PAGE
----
Bullying: Not on Our School Buses!

School Bus Should Always be a Safe Place

ALBANY, NY (10/18/2011)(readMedia)-- National School Bus Safety Week is October 17-21, 2011

The New York Association for Pupil Transportation is using the 2011 National School Bus Safety Week to highlight the factors that contribute to the overall safety of the school buses and school transportation systems that transport over 2.3 million New York children every day, and some 25 million nationwide.

The yellow school bus is an icon in our society. It speaks of safety and security and a solid and wholesome education for our children. That safety and security do not come easily but require the dedication and hard work of many professionals in the school transportation community.

This edition relates to the behavior of our children on the school bus and steps that schools and school bus drivers have taken and continue to take to ensure the safety of all children who ride those yellow school buses.

The school bus is an icon of safety. It should be a safe and welcoming place for all students. So when a child says that she doesn't want to ride the bus any more because she's afraid of being beat up or called names, something is wrong.

Bullying would seem to be easy on a school bus. In fact, studies show that the school bus, the cafeteria, the gym and school hallways are the most frequent sites for bullying to occur. Here is the scenario: sixty children on a bus with high seat backs and a school bus driver with her back to the children trying to pay attention to traffic. If a child wants to hit another child or lean over and call him a name or make fun of her glasses, it would seem to be easy. If some students want to gang up on the gay student in the back of the bus and tell him he is worthless, it would seem to be easy. It's just the nature of the vehicle in which they are riding.

So what's the answer to avoiding bullying on the school bus?

In addition to all their over-the-road responsibilities, school bus drivers are ultimately responsible for managing their school bus and this includes taking steps to manage the behavior of the students who ride the bus. Their first step is to create an atmosphere for safety on the bus, including being clear with the students that positive, supportive behavior is always encouraged and that disruptive or harmful behavior will not be tolerated. This must be a sustained effort because children must learn the behavior that is expected of them. The school bus driver creates that atmosphere and makes it clear that she cannot accept verbal or physical abuse on her school bus. The school bus driver works to create a civil environment on the bus and then can expect the students to abide by that approach.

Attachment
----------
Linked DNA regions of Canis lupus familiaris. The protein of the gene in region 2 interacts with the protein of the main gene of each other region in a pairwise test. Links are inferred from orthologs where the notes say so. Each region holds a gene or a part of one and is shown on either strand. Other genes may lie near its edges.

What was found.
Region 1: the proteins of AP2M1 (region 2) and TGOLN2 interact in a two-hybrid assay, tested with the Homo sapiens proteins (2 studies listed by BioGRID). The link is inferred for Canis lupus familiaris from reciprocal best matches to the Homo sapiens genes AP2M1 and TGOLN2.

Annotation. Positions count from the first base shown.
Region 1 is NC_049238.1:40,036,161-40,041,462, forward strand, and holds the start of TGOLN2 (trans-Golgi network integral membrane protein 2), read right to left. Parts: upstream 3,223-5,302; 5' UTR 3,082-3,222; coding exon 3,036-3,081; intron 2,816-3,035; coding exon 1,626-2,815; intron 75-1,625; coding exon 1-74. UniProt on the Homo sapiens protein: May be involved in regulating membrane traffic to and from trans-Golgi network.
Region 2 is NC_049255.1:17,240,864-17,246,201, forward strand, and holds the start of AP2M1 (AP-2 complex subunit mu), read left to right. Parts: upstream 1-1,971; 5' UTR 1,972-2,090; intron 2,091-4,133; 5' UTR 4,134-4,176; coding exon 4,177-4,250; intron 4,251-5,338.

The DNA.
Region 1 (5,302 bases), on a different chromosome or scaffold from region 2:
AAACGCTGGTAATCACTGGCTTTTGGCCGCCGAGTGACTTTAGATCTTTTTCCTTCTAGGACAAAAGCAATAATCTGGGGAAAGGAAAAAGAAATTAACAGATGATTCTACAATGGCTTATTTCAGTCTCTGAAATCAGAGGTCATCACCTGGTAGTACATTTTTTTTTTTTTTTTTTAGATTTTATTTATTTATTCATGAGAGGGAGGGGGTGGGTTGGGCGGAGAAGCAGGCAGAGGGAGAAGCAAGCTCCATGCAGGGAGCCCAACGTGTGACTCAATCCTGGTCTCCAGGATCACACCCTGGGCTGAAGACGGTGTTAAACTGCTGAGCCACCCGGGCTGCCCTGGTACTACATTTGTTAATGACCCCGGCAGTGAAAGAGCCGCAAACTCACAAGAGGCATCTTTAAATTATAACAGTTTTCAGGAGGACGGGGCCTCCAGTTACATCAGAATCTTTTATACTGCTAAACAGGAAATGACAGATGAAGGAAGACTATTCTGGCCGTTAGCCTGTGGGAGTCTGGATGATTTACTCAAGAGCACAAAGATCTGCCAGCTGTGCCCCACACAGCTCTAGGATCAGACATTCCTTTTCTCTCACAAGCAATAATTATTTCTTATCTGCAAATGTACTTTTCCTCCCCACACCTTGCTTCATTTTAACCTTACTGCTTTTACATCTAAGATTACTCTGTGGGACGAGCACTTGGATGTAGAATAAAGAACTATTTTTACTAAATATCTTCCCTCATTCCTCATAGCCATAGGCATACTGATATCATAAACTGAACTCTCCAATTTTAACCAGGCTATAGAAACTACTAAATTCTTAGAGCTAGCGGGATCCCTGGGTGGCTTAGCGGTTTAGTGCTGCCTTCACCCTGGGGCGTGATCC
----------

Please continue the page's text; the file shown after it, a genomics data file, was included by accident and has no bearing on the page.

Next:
Our schools and school administrations have a responsibility here as well to prepare school bus drivers and aides for what may occur on their school buses. In order for the bus drivers to be able to handle bullying driving their bus through traffic and weather, it is important for our schools and school transportation offices to provide them with (1) current and timely training on ways to manage student behavior and (2) support when they discipline or report a student for bullying and other unacceptable behavior. The school bus driver can only do so much from behind the wheel of the bus. But with training and support, they can do it much more effectively.

Parents need to remind their children that bullying and harassment and physical abuse are wrong and unacceptable behaviors. They need to remind their children that it is not only wrong but also potentially dangerous to bully or harass a student on the school bus or at the bus stop. If a driver is distracted by a scream or is alerted to an injured child while driving his school bus, he could veer into another vehicle or off the side of the road. In that instance, all the children on the bus are endangered.

We believe it is important for our drivers to understand not only the laws but also to understand the dynamics occurring between students and groups of students. In this way, they are better able to anticipate behaviors and problems that may arise on their school buses.

Together with the State Education Department, the U.S. Department of Education, and non-profit education entities like the Pupil Transportation Safety Institute and Safety Rules, NYAPT members provide training for school bus drivers about student management, about bullying and the new Dignity for All Students Act and other related areas of need.

NYAPT is proud to have joined forces with other educational groups and child-advocacy organizations in calling for safer schools and we are doing our part to help ensure the yellow bus is as safe as possible. Our website includes numerous agencies who care about the welfare of our children and work hard to develop successful policies, program models and practices. Check these agencies out on our website at www.nyapt.org and click on Resources and Links.

The school bus remains an icon of safety. We all must do our part to ensure that all children feel safe inside the school bus. For the Children!

The New York Association for Pupil Transportation is a professional organization comprised of over 600 members, representing school transportation officials in school districts, BOCES and public educational institutions across New York State. NYAPT is committed first and always to the safety of the 2.3 million school children we transport to and from school each and every day. We are committed to actively support legislation, regulations and policies that are in the interests of those school children and call upon State leaders to keep those children in mind during legislative negotiations.